Friday, December 28, 2012

"You, Your Family, and the Internet" Blog Tour

From the Publisher: How may Christians better understand the dangers and opportunities offered by the Internet? Written by an expert in the field, You, Your Family, and the Internet explains and illustrates what the technologies are and guides readers to draw on biblical principles such as self-control and accountability and apply them to the possible dangers at hand. It also encourages believers to make the best use of opportunities that arise from judicious use of the World Wide Web.

For more information about this book or to purchase, please click here.

About the Author: David Clark was born and brought up in a missionary family working in France. A Bible believing Christian since the age of 15, he is active in his local Evangelical and Reformed church in England, where he lives after spending a number of years in the USA. He has worked with computer technology for over 30 years, has a degree in Computer Science and Electronics, and carried out Postgraduate research into the uses of Artificial Intelligence in the design of silicon chips. He owns and runs a consultancy company that carries out technology related work for the UK and US governments. He has published a number of technical papers at various conferences, ranging from the use of Artificial Intelligence, to Risk Analysis. He has also served on the boards of Evangelical Times and Evangelical Press, as well as working in publishing in the Russian and Chinese languages.

My Take:

For this review, I am going to let my husband, the IT guy, give his take on the book.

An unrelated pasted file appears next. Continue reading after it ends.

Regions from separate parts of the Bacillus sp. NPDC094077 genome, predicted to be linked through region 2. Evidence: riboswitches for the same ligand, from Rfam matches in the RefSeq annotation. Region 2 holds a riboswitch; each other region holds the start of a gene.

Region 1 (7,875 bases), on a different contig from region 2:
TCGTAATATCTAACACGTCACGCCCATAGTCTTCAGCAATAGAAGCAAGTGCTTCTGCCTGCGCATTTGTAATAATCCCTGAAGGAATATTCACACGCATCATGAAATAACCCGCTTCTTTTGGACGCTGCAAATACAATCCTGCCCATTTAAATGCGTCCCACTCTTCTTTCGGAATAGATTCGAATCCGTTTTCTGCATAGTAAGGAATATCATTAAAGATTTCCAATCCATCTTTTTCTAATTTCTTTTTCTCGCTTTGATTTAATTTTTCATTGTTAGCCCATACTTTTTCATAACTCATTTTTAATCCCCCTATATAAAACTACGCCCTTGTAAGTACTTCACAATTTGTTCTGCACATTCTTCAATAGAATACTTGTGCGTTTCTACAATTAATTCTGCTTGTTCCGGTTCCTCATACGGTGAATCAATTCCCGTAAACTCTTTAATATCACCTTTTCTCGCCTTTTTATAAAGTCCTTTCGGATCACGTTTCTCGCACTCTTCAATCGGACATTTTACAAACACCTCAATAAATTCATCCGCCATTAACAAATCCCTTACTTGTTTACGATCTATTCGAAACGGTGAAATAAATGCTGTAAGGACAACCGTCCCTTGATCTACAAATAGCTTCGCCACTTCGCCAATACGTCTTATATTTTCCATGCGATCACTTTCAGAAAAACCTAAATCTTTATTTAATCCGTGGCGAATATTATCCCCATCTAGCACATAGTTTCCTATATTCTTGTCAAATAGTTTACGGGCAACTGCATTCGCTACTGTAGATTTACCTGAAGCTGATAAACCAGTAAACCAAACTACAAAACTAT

As an IT professional, I know how dangerous and how useful the Internet can be.  As a father of a three-year-old, I tend to focus on the dangers and wonder how to protect her while still allowing her to use one of the most powerful tools in the history of mankind.  David Clark gives some excellent advice on how to find a good balance between caution and usefulness.
Many books that I have read about Internet safety tend to have two main problems.  The first is to focus almost (if not exclusively) on the dangers of the Internet.  And, to be fair, the Internet can be a very dangerous place.  But, this book also explains how powerful and useful the Internet is.  It was very refreshing to read a book about using technology that wasn’t all doom and gloom.

The second problem that most books about the Internet tend to have is that they offers solutions of extremes.  A common example is with online pornography.  Other books will extol the dangers and evils of online pornography and suggest that the solution to an addiction is to stop using the Internet.  Today, that just isn’t a practical solution.  And, if you doubt it, I challenge you to try to go an entire day without accessing the Internet.  I imagine some of you might be able to do it for a day, but can you do it for a week?  No web pages, no email, no Facebook, no Google, no Smartphones – no Internet just isn’t a practical solution in this day and age.  David Clark is aware enough to know that.  He explains the dangers found online and calmly suggests reasonable solutions of how to avoid them.
As a father and an IT professional who works on computers all day, I highly recommend this book.  It is a great read for people of all levels of computer knowledge and an eye opener for all. 

I will give You, Your Family, and the Internet … 4 BookWorms.
Thanks, honey! I agree with everything you said! J

Disclosure of Material Connection: I received this book free from the publisher through Cross Focused Reviews. I was not required to write a positive review. The opinions I have expressed are my own. I am disclosing this is accordance with the Federal Trade Commission’s 16 CFR, Part 255: "Guides Concerning the Use of Endorsements and Testimonials in Advertising."


  1. Sara,

    Tell you husband thanks for a great review!

    Shaun Tabatt
    Cross Focused Reviews

  2. Thanks! It feels like a peer review of the book! I am humbled and deeply grateful to hear from a fellow IT person.

    David Clark